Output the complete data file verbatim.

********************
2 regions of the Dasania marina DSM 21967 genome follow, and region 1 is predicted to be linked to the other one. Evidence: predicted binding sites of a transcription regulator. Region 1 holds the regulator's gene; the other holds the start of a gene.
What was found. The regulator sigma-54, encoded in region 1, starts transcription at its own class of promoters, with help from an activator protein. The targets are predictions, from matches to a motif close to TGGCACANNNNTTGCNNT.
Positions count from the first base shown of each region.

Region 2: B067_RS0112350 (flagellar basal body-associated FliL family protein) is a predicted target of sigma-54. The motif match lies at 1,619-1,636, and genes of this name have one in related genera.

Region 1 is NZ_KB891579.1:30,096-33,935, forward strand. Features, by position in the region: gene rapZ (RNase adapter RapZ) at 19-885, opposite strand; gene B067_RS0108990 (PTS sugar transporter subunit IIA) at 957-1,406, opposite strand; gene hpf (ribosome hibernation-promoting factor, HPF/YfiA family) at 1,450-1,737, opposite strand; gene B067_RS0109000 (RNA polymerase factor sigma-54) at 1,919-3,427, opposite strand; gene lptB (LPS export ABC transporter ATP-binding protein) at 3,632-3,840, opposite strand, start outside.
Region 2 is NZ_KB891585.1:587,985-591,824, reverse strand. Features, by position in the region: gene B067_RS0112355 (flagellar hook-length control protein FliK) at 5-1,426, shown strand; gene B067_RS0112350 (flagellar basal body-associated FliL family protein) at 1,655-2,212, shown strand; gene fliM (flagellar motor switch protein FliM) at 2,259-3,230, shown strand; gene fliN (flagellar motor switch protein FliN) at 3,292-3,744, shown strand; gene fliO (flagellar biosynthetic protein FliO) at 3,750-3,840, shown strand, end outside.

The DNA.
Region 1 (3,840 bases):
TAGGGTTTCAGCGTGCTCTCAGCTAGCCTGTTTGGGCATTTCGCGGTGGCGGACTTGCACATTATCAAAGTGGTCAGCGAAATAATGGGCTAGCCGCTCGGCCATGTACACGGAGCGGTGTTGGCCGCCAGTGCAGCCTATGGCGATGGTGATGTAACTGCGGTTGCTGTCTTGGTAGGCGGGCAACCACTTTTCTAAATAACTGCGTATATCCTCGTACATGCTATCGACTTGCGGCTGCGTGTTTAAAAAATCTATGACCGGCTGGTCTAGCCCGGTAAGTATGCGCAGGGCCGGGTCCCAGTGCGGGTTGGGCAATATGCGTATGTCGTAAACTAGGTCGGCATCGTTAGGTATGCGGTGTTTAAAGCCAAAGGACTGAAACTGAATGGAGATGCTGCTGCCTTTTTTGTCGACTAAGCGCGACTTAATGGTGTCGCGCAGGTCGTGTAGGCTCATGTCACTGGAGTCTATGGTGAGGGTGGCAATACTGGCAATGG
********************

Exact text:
2 regions of the Dasania marina DSM 21967 genome follow, and region 1 is predicted to be linked to the other one. Evidence: predicted binding sites of a transcription regulator. Region 1 holds the regulator's gene; the other holds the start of a gene.
What was found. The regulator sigma-54, encoded in region 1, starts transcription at its own class of promoters, with help from an activator protein. The targets are predictions, from matches to a motif close to TGGCACANNNNTTGCNNT.
Positions count from the first base shown of each region.

Region 2: B067_RS0112350 (flagellar basal body-associated FliL family protein) is a predicted target of sigma-54. The motif match lies at 1,619-1,636, and genes of this name have one in related genera.

Region 1 is NZ_KB891579.1:30,096-33,935, forward strand. Features, by position in the region: gene rapZ (RNase adapter RapZ) at 19-885, opposite strand; gene B067_RS0108990 (PTS sugar transporter subunit IIA) at 957-1,406, opposite strand; gene hpf (ribosome hibernation-promoting factor, HPF/YfiA family) at 1,450-1,737, opposite strand; gene B067_RS0109000 (RNA polymerase factor sigma-54) at 1,919-3,427, opposite strand; gene lptB (LPS export ABC transporter ATP-binding protein) at 3,632-3,840, opposite strand, start outside.
Region 2 is NZ_KB891585.1:587,985-591,824, reverse strand. Features, by position in the region: gene B067_RS0112355 (flagellar hook-length control protein FliK) at 5-1,426, shown strand; gene B067_RS0112350 (flagellar basal body-associated FliL family protein) at 1,655-2,212, shown strand; gene fliM (flagellar motor switch protein FliM) at 2,259-3,230, shown strand; gene fliN (flagellar motor switch protein FliN) at 3,292-3,744, shown strand; gene fliO (flagellar biosynthetic protein FliO) at 3,750-3,840, shown strand, end outside.

The DNA.
Region 1 (3,840 bases):
TAGGGTTTCAGCGTGCTCTCAGCTAGCCTGTTTGGGCATTTCGCGGTGGCGGACTTGCACATTATCAAAGTGGTCAGCGAAATAATGGGCTAGCCGCTCGGCCATGTACACGGAGCGGTGTTGGCCGCCAGTGCAGCCTATGGCGATGGTGATGTAACTGCGGTTGCTGTCTTGGTAGGCGGGCAACCACTTTTCTAAATAACTGCGTATATCCTCGTACATGCTATCGACTTGCGGCTGCGTGTTTAAAAAATCTATGACCGGCTGGTCTAGCCCGGTAAGTATGCGCAGGGCCGGGTCCCAGTGCGGGTTGGGCAATATGCGTATGTCGTAAACTAGGTCGGCATCGTTAGGTATGCGGTGTTTAAAGCCAAAGGACTGAAACTGAATGGAGATGCTGCTGCCTTTTTTGTCGACTAAGCGCGACTTAATGGTGTCGCGCAGGTCGTGTAGGCTCATGTCACTGGAGTCTATGGTGAGGGTGGCAATACTGGCAATGG